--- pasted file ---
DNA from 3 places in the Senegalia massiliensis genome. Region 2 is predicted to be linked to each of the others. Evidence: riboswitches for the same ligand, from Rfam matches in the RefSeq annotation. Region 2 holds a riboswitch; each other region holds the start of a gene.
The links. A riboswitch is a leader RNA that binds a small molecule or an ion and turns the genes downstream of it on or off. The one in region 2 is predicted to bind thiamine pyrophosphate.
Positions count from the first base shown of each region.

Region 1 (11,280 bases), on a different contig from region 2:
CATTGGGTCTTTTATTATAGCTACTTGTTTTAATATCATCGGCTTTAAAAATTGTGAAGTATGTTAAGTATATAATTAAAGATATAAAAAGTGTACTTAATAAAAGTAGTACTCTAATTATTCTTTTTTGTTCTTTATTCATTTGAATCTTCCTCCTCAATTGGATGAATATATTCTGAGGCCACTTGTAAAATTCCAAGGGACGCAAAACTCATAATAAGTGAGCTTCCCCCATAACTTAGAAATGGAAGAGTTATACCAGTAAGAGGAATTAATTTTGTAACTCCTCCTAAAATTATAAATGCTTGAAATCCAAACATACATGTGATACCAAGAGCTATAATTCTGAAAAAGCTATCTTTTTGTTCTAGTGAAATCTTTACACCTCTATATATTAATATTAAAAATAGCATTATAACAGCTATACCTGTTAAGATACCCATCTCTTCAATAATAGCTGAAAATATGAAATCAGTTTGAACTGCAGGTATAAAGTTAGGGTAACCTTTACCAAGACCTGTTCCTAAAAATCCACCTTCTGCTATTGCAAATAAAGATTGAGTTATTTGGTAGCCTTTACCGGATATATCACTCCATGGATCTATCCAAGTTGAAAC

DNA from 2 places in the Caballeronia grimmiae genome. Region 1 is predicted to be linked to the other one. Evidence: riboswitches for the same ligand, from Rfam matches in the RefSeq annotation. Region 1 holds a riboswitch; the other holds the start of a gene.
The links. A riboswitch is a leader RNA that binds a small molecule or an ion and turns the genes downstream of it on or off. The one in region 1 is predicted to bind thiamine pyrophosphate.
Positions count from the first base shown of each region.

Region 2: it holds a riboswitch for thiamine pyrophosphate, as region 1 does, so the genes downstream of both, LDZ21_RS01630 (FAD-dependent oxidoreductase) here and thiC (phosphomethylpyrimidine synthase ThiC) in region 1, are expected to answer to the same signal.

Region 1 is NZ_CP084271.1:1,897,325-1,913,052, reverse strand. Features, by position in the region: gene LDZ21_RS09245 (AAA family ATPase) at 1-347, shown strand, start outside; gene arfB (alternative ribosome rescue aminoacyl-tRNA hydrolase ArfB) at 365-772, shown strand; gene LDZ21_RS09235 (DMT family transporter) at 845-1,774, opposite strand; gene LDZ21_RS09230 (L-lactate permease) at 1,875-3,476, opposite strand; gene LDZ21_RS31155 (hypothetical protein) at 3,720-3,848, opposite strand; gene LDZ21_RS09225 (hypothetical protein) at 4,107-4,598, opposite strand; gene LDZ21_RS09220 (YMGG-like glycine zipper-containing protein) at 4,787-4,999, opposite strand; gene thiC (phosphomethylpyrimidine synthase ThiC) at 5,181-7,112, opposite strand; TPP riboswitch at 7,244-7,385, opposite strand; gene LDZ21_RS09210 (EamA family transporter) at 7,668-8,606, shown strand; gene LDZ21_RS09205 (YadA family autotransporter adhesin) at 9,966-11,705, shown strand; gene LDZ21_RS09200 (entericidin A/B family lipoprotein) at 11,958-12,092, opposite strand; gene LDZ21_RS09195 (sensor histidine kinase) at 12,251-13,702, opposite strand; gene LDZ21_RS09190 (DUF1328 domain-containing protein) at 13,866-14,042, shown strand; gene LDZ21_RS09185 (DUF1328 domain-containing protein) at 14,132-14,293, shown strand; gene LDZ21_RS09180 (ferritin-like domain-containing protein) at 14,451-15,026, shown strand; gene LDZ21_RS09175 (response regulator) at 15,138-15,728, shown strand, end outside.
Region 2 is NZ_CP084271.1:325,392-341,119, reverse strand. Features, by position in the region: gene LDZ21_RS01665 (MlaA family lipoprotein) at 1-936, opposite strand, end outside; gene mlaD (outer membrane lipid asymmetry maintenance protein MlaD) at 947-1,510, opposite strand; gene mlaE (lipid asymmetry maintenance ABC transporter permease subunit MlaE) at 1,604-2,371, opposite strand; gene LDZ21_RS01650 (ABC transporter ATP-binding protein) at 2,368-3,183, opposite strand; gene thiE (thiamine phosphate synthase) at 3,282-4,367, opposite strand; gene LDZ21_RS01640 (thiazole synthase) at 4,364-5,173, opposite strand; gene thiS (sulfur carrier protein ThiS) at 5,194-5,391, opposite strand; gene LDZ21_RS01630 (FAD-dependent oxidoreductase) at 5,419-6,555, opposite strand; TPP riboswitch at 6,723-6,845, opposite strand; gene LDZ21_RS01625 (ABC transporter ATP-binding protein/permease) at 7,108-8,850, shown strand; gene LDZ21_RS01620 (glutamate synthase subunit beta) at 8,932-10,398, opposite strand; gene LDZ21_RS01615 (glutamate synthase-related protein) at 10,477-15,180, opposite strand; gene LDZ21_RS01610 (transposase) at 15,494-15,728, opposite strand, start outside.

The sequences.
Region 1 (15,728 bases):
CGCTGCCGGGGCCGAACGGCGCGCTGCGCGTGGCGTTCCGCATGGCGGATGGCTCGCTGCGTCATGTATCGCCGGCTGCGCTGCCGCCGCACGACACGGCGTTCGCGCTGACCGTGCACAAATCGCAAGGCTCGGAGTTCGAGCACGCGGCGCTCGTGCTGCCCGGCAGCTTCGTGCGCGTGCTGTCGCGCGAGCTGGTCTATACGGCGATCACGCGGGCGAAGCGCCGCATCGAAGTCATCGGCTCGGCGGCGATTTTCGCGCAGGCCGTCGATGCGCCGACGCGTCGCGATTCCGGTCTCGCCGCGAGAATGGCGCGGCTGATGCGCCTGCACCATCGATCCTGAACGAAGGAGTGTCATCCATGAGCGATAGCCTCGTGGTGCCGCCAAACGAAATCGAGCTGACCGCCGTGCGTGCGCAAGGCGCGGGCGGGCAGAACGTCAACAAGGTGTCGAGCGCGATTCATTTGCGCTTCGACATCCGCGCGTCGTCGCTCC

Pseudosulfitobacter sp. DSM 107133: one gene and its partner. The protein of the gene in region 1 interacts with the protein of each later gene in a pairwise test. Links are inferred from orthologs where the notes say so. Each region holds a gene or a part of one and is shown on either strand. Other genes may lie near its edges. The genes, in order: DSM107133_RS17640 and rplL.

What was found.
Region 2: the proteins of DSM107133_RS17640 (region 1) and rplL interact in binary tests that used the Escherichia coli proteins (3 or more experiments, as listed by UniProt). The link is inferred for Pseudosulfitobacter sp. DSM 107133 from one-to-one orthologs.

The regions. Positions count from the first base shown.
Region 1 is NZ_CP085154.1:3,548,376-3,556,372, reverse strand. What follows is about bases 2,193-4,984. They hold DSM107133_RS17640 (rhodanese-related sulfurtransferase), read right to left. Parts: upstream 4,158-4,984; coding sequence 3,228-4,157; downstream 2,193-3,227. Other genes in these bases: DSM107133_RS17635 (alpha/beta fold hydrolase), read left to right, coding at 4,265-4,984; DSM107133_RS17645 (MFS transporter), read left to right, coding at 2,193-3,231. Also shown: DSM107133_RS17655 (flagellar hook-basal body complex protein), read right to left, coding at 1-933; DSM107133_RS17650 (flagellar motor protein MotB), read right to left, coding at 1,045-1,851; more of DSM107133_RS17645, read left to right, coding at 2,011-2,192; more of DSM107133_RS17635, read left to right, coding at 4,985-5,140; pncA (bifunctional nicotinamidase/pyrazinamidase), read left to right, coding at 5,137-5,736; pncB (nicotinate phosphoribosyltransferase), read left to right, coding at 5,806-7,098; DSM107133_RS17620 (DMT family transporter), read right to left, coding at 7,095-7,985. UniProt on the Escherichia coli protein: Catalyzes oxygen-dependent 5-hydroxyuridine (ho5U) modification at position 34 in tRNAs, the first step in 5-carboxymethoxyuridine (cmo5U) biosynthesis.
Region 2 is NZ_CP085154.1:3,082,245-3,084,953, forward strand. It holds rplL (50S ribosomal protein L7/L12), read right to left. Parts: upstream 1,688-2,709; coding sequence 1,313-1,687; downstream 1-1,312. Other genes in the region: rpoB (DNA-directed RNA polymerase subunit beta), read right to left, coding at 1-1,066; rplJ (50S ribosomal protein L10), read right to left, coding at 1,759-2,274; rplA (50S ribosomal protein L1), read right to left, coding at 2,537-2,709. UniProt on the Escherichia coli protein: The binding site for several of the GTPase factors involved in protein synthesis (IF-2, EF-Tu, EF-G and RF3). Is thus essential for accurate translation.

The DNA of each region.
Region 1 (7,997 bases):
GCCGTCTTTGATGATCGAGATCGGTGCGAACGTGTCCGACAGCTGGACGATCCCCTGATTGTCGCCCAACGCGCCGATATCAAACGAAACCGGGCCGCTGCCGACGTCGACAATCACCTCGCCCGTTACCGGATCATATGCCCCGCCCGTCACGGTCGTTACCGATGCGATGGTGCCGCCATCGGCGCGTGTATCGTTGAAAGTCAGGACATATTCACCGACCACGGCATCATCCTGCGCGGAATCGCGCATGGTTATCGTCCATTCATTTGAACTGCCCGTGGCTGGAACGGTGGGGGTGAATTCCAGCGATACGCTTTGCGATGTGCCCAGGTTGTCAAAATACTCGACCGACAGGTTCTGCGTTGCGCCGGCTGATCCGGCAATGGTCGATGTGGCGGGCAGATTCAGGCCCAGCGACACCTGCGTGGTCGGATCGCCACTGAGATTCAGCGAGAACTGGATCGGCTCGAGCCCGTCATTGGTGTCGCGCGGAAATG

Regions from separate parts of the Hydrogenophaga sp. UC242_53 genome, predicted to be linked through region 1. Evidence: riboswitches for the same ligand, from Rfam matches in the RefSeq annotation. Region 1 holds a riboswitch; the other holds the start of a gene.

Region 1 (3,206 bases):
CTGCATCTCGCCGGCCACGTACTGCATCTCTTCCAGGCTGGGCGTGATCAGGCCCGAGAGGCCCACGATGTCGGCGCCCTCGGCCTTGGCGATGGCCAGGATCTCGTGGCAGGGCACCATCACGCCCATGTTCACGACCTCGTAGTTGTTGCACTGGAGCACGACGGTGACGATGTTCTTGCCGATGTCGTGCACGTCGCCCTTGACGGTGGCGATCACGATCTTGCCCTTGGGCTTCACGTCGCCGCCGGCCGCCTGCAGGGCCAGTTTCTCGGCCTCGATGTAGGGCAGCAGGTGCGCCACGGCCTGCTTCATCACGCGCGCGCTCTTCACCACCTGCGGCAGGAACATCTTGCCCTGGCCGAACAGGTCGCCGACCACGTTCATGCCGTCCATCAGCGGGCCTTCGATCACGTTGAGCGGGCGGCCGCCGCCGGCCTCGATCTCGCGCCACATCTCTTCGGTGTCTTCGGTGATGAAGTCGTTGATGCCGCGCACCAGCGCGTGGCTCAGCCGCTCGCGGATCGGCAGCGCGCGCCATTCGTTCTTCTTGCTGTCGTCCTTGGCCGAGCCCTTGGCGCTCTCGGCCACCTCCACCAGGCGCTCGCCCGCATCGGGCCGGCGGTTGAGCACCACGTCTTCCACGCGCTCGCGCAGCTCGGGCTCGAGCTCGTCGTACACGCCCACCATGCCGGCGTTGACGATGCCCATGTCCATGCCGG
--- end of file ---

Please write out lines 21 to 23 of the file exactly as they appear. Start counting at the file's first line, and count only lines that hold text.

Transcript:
The DNA of each region.
Region 1 (7,997 bases):
GCCGTCTTTGATGATCGAGATCGGTGCGAACGTGTCCGACAGCTGGACGATCCCCTGATTGTCGCCCAACGCGCCGATATCAAACGAAACCGGGCCGCTGCCGACGTCGACAATCACCTCGCCCGTTACCGGATCATATGCCCCGCCCGTCACGGTCGTTACCGATGCGATGGTGCCGCCATCGGCGCGTGTATCGTTGAAAGTCAGGACATATTCACCGACCACGGCATCATCCTGCGCGGAATCGCGCATGGTTATCGTCCATTCATTTGAACTGCCCGTGGCTGGAACGGTGGGGGTGAATTCCAGCGATACGCTTTGCGATGTGCCCAGGTTGTCAAAATACTCGACCGACAGGTTCTGCGTTGCGCCGGCTGATCCGGCAATGGTCGATGTGGCGGGCAGATTCAGGCCCAGCGACACCTGCGTGGTCGGATCGCCACTGAGATTCAGCGAGAACTGGATCGGCTCGAGCCCGTCATTGGTGTCGCGCGGAAATG